Wednesday, April 30, 2008

Sorry, Democrats. No Recession, Yet!

This morning, the Gross Domestic Product (GDP) was released and it came in better than was expected at six-tenths of one percent in positive growth for the last business quarter. Strictly speaking, this still reflects an overall (yet "minimally") expanding economy (See Full Story). While it may reflect an economy that is teetering close to recession, we are still not there. By historic definition, you need two consecutive quarters of "negative" GDP growth before you can actually say that we are in a recession.

This is important because two candidates, Hillary Clinton and Barack Obama, have said that we are "definitely" in a recession. For example, in his speech of March 27th of this year, Barack Obama said:

"Now, as most experts agree, our economy is in a recession. To renew our economy - and to ensure that we are not doomed to repeat a cycle of bubble and bust again and again – we need to address not only the immediate crisis in the housing market; we also need to create a 21st century regulatory framework, and pursue a bold opportunity agenda for the American people."

The problem with this statement is that many experts don't agree. If you had listened to the discussion (or arguments) on CNBC this morning that followed the release of the positive GDP numbers, you would have heard a lot of pros and cons at to whether or not our economy is actually in (or going into) a recession. This arguing, alone, is proof that we just don't know. But, never mind the "reality" of our current economic growth results. Obama and Clinton want you to believe that we are definitely in a recession. They also want you to believe that they, and only they, have the solutions that will help raise this country out of the current "economic disaster" that they been busily trying to convince you that we are in and have been in for months now.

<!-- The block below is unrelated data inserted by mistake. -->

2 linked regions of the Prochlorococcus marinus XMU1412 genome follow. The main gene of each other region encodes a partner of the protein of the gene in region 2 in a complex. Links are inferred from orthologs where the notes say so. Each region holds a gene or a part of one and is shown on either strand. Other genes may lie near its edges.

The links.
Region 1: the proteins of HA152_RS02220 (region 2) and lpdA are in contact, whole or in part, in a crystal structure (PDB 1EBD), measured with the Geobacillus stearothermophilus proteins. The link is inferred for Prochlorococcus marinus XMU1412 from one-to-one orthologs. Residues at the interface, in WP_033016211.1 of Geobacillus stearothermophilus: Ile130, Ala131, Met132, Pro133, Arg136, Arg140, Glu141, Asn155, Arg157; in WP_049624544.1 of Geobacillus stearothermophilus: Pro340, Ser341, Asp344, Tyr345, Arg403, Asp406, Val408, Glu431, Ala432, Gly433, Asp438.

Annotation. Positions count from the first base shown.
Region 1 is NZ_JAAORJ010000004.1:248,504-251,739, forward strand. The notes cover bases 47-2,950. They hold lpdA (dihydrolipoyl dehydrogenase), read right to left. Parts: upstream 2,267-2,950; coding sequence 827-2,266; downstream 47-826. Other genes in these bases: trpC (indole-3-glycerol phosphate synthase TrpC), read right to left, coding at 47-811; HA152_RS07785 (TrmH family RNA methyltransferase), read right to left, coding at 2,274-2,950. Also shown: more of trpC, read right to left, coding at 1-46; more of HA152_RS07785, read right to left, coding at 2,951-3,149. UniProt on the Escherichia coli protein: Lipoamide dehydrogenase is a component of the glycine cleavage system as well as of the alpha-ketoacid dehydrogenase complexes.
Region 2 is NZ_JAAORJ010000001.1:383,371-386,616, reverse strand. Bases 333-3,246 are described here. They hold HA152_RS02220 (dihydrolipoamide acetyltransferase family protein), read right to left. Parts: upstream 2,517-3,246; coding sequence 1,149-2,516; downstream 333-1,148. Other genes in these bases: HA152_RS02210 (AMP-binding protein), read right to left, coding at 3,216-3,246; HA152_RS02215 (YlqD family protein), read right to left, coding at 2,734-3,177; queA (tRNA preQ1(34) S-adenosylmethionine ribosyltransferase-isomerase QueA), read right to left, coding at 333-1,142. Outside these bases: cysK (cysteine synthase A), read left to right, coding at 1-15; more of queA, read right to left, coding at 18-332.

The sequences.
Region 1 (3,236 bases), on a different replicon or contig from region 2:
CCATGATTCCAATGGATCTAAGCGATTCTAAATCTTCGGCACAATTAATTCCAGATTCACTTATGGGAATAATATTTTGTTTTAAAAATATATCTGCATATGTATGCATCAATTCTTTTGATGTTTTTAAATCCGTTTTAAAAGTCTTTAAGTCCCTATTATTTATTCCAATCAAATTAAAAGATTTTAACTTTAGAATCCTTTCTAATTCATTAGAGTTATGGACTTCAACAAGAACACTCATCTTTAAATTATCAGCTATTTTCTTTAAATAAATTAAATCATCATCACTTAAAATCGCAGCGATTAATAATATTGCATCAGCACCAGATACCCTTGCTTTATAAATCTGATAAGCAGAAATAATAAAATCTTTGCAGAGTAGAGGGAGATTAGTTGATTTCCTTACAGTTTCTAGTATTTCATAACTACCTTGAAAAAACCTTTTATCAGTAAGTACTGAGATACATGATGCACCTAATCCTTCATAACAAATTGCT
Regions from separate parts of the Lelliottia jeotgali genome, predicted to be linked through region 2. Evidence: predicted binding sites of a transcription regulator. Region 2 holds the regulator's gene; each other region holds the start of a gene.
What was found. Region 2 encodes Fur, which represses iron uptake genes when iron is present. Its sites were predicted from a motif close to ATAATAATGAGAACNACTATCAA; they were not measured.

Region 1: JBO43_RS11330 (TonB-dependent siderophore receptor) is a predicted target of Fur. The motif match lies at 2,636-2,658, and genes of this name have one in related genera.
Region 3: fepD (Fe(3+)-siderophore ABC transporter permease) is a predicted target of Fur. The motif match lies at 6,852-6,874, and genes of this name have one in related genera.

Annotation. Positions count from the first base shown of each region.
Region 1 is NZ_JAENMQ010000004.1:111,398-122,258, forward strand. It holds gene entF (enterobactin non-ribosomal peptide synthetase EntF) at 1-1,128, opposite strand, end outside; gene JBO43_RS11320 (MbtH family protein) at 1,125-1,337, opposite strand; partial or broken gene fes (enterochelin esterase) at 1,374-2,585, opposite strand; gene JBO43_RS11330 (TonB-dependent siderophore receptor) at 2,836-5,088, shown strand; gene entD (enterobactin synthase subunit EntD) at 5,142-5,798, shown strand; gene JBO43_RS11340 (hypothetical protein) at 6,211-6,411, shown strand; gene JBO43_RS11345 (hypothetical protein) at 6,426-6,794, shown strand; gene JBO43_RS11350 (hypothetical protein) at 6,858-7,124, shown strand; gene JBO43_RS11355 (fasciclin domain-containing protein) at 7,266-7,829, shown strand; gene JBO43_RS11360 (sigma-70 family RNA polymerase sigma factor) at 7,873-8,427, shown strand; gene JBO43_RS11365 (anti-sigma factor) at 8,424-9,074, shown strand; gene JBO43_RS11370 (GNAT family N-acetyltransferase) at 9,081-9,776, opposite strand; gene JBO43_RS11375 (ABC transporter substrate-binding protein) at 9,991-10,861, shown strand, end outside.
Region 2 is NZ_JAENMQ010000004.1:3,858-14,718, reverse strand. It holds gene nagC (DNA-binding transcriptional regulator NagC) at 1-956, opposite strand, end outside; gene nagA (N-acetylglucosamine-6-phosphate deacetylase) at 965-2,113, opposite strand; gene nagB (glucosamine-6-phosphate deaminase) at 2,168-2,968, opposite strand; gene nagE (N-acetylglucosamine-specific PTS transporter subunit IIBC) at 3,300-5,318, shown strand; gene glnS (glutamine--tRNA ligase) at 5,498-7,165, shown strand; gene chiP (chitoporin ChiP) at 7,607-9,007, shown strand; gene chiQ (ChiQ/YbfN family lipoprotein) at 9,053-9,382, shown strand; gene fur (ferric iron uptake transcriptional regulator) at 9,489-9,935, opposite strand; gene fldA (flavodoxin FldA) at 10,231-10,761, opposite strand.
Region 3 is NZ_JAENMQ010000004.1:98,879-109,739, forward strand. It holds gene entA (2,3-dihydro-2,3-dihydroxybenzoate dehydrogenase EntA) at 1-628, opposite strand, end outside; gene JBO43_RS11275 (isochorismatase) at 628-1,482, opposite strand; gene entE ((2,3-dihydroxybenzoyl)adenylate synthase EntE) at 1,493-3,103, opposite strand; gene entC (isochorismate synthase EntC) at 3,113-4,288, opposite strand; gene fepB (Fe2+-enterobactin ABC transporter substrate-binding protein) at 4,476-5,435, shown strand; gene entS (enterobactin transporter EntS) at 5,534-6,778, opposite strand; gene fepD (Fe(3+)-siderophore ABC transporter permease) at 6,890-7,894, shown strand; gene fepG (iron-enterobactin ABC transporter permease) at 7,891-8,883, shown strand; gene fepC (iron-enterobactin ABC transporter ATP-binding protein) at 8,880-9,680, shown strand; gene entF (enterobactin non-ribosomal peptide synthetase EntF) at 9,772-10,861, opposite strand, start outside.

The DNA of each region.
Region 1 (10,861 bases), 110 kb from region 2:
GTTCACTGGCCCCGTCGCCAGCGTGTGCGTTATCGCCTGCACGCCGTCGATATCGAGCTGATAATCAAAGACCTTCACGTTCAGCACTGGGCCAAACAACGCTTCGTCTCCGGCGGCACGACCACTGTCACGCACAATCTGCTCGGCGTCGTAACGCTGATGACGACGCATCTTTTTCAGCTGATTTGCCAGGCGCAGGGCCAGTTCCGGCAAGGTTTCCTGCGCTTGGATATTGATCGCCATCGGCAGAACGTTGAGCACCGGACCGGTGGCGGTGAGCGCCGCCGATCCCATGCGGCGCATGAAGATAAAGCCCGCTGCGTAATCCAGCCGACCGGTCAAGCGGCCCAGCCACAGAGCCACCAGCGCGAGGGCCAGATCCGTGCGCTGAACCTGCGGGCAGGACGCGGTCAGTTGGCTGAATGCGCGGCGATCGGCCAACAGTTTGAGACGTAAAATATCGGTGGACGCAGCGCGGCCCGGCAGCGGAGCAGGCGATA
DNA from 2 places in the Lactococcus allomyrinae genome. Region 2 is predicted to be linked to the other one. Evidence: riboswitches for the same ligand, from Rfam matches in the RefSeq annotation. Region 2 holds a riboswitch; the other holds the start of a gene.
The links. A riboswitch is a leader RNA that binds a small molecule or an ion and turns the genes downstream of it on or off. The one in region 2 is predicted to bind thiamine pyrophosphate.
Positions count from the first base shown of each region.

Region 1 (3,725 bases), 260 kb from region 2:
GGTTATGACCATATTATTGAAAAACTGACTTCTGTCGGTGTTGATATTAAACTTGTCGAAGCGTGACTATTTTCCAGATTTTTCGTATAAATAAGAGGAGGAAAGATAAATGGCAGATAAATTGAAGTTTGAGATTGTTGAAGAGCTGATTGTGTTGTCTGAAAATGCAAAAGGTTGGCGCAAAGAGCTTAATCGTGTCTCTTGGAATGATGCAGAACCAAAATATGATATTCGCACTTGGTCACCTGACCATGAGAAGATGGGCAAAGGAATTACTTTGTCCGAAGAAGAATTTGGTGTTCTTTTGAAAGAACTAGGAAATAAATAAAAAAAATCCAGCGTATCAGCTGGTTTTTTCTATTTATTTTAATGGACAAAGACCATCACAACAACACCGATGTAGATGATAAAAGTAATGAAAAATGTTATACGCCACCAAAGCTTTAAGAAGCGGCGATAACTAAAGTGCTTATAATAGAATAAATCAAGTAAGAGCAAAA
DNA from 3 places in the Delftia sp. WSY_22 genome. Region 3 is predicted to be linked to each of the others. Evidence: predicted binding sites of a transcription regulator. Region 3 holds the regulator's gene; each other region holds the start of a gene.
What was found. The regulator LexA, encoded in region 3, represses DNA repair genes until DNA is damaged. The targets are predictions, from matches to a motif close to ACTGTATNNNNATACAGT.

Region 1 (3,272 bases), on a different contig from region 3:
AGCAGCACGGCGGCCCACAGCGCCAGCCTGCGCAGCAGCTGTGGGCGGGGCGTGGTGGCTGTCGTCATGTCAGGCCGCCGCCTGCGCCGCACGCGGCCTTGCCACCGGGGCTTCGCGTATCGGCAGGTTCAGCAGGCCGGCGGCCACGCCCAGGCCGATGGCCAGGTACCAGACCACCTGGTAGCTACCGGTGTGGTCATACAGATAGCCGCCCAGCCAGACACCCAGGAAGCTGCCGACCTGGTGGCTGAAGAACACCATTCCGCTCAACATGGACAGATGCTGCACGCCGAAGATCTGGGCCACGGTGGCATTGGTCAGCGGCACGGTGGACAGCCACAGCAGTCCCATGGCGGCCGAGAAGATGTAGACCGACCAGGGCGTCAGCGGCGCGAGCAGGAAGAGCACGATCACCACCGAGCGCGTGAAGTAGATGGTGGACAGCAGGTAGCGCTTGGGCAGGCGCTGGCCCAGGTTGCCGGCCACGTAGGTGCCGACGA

This is politics as usual for the Democrats. They used this same technique when Bill Clinton ran against the then-current President, George H.W. Bush in 1992. All you have to do is think back to that famous Bill Clinton slogan of: "It's the Economy Stupid!" However, it wasn't the economy. We had only had a single-quarter dip that was effectively ended when the GDP numbers came out that October; a couple of weeks before the votes were cast in that year. We never entered a recession. But, it was too late and voters had already made up their minds. Bush lost. Following that, there was another full quarter of positive growth; reported in January. This gave us 6 consecutive months of growth before Clinton even got into office and became President. From that point on, our economy was literally roaring. Of course, Bill Clinton would have you believe that it was "all" due to his Presidency. However, when he took office, he did absolutely nothing that would have immediately stimulated the economy. In fact, his first priority was his "Gays in the Military" initiative. That liberal-voter-pay-back controversy actually consumed a couple of months of time before Clinton could get to work on any new economic proposals. This "flap" was ultimately resolved with the "Don't ask, don't tell" policy. A policy that still bothers the far left to this date.